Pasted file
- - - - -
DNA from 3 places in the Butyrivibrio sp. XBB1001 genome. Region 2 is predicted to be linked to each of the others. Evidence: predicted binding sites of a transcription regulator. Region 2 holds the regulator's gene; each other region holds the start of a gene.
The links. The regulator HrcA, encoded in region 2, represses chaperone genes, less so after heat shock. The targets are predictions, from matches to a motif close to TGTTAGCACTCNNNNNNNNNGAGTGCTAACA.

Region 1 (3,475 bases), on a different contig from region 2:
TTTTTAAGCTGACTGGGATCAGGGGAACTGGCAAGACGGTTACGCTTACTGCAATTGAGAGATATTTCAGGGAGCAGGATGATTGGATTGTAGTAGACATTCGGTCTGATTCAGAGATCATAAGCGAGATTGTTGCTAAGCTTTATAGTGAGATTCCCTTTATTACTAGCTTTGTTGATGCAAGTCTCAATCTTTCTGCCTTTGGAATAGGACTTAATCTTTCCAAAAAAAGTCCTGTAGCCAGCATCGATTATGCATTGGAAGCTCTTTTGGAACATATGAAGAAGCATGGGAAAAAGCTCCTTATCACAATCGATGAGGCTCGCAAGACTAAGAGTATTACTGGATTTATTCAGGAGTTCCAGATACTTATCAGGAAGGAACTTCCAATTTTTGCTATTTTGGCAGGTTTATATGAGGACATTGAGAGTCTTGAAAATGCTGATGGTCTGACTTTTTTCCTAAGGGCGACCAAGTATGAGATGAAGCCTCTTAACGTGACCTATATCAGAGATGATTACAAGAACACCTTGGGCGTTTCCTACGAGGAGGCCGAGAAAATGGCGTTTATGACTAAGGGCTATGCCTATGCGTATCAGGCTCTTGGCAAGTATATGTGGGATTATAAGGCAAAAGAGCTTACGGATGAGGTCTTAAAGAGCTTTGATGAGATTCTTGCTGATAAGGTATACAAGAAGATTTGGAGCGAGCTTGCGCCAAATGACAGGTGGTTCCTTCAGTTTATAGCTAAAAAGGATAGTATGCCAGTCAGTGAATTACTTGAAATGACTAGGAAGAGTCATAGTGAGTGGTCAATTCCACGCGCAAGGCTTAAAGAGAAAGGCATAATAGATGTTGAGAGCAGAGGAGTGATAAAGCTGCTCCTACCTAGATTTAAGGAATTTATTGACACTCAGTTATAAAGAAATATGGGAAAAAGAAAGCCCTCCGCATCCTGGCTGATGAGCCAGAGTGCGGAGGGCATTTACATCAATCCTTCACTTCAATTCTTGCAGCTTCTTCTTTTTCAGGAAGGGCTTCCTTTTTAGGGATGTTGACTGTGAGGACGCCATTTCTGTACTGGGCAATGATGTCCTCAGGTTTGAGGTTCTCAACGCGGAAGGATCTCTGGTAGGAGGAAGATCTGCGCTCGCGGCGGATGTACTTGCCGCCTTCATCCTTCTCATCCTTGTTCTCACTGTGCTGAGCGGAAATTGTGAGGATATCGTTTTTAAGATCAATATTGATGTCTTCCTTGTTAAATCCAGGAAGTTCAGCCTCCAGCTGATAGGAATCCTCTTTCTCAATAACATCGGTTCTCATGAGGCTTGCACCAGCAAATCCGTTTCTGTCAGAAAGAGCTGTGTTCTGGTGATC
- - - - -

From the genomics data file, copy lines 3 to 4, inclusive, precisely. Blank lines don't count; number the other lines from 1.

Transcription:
Region 1 (3,475 bases), on a different contig from region 2:
TTTTTAAGCTGACTGGGATCAGGGGAACTGGCAAGACGGTTACGCTTACTGCAATTGAGAGATATTTCAGGGAGCAGGATGATTGGATTGTAGTAGACATTCGGTCTGATTCAGAGATCATAAGCGAGATTGTTGCTAAGCTTTATAGTGAGATTCCCTTTATTACTAGCTTTGTTGATGCAAGTCTCAATCTTTCTGCCTTTGGAATAGGACTTAATCTTTCCAAAAAAAGTCCTGTAGCCAGCATCGATTATGCATTGGAAGCTCTTTTGGAACATATGAAGAAGCATGGGAAAAAGCTCCTTATCACAATCGATGAGGCTCGCAAGACTAAGAGTATTACTGGATTTATTCAGGAGTTCCAGATACTTATCAGGAAGGAACTTCCAATTTTTGCTATTTTGGCAGGTTTATATGAGGACATTGAGAGTCTTGAAAATGCTGATGGTCTGACTTTTTTCCTAAGGGCGACCAAGTATGAGATGAAGCCTCTTAACGTGACCTATATCAGAGATGATTACAAGAACACCTTGGGCGTTTCCTACGAGGAGGCCGAGAAAATGGCGTTTATGACTAAGGGCTATGCCTATGCGTATCAGGCTCTTGGCAAGTATATGTGGGATTATAAGGCAAAAGAGCTTACGGATGAGGTCTTAAAGAGCTTTGATGAGATTCTTGCTGATAAGGTATACAAGAAGATTTGGAGCGAGCTTGCGCCAAATGACAGGTGGTTCCTTCAGTTTATAGCTAAAAAGGATAGTATGCCAGTCAGTGAATTACTTGAAATGACTAGGAAGAGTCATAGTGAGTGGTCAATTCCACGCGCAAGGCTTAAAGAGAAAGGCATAATAGATGTTGAGAGCAGAGGAGTGATAAAGCTGCTCCTACCTAGATTTAAGGAATTTATTGACACTCAGTTATAAAGAAATATGGGAAAAAGAAAGCCCTCCGCATCCTGGCTGATGAGCCAGAGTGCGGAGGGCATTTACATCAATCCTTCACTTCAATTCTTGCAGCTTCTTCTTTTTCAGGAAGGGCTTCCTTTTTAGGGATGTTGACTGTGAGGACGCCATTTCTGTACTGGGCAATGATGTCCTCAGGTTTGAGGTTCTCAACGCGGAAGGATCTCTGGTAGGAGGAAGATCTGCGCTCGCGGCGGATGTACTTGCCGCCTTCATCCTTCTCATCCTTGTTCTCACTGTGCTGAGCGGAAATTGTGAGGATATCGTTTTTAAGATCAATATTGATGTCTTCCTTGTTAAATCCAGGAAGTTCAGCCTCCAGCTGATAGGAATCCTCTTTCTCAATAACATCGGTTCTCATGAGGCTTGCACCAGCAAATCCGTTTCTGTCAGAAAGAGCTGTGTTCTGGTGATC